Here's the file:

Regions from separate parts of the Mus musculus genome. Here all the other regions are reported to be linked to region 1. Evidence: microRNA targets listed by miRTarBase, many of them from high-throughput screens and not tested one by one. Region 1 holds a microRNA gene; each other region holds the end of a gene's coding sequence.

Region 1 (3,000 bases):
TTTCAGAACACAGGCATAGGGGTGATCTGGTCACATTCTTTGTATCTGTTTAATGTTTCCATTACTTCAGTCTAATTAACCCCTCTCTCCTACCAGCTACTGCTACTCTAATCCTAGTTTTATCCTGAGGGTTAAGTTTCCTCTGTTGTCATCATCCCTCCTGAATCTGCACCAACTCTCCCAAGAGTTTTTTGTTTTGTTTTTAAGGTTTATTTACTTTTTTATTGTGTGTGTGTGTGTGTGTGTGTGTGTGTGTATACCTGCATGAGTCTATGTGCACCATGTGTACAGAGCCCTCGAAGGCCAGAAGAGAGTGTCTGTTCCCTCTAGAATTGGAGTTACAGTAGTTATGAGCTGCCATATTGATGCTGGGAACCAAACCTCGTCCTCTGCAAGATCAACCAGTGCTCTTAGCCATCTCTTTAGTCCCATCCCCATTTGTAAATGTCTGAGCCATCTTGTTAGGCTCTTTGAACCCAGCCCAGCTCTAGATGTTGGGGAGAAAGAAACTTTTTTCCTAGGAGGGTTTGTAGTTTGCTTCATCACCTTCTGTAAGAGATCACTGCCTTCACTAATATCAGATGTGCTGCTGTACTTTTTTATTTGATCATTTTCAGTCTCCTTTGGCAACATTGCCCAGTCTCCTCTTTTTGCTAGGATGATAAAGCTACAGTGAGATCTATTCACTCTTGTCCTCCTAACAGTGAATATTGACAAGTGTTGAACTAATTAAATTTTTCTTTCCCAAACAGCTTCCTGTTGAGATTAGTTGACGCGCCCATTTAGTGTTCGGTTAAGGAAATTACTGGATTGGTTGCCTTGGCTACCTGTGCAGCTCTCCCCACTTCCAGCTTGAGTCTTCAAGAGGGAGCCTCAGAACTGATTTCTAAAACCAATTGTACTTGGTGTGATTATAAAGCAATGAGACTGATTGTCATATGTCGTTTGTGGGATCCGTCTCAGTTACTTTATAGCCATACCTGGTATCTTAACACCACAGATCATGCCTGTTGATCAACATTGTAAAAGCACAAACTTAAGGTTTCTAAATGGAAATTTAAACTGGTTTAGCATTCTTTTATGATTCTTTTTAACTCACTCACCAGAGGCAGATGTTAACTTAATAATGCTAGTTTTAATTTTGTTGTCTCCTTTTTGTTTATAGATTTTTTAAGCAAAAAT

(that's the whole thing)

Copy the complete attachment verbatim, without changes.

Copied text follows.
Regions from separate parts of the Mus musculus genome. Here all the other regions are reported to be linked to region 1. Evidence: microRNA targets listed by miRTarBase, many of them from high-throughput screens and not tested one by one. Region 1 holds a microRNA gene; each other region holds the end of a gene's coding sequence.

Region 1 (3,000 bases):
TTTCAGAACACAGGCATAGGGGTGATCTGGTCACATTCTTTGTATCTGTTTAATGTTTCCATTACTTCAGTCTAATTAACCCCTCTCTCCTACCAGCTACTGCTACTCTAATCCTAGTTTTATCCTGAGGGTTAAGTTTCCTCTGTTGTCATCATCCCTCCTGAATCTGCACCAACTCTCCCAAGAGTTTTTTGTTTTGTTTTTAAGGTTTATTTACTTTTTTATTGTGTGTGTGTGTGTGTGTGTGTGTGTGTGTATACCTGCATGAGTCTATGTGCACCATGTGTACAGAGCCCTCGAAGGCCAGAAGAGAGTGTCTGTTCCCTCTAGAATTGGAGTTACAGTAGTTATGAGCTGCCATATTGATGCTGGGAACCAAACCTCGTCCTCTGCAAGATCAACCAGTGCTCTTAGCCATCTCTTTAGTCCCATCCCCATTTGTAAATGTCTGAGCCATCTTGTTAGGCTCTTTGAACCCAGCCCAGCTCTAGATGTTGGGGAGAAAGAAACTTTTTTCCTAGGAGGGTTTGTAGTTTGCTTCATCACCTTCTGTAAGAGATCACTGCCTTCACTAATATCAGATGTGCTGCTGTACTTTTTTATTTGATCATTTTCAGTCTCCTTTGGCAACATTGCCCAGTCTCCTCTTTTTGCTAGGATGATAAAGCTACAGTGAGATCTATTCACTCTTGTCCTCCTAACAGTGAATATTGACAAGTGTTGAACTAATTAAATTTTTCTTTCCCAAACAGCTTCCTGTTGAGATTAGTTGACGCGCCCATTTAGTGTTCGGTTAAGGAAATTACTGGATTGGTTGCCTTGGCTACCTGTGCAGCTCTCCCCACTTCCAGCTTGAGTCTTCAAGAGGGAGCCTCAGAACTGATTTCTAAAACCAATTGTACTTGGTGTGATTATAAAGCAATGAGACTGATTGTCATATGTCGTTTGTGGGATCCGTCTCAGTTACTTTATAGCCATACCTGGTATCTTAACACCACAGATCATGCCTGTTGATCAACATTGTAAAAGCACAAACTTAAGGTTTCTAAATGGAAATTTAAACTGGTTTAGCATTCTTTTATGATTCTTTTTAACTCACTCACCAGAGGCAGATGTTAACTTAATAATGCTAGTTTTAATTTTGTTGTCTCCTTTTTGTTTATAGATTTTTTAAGCAAAAAT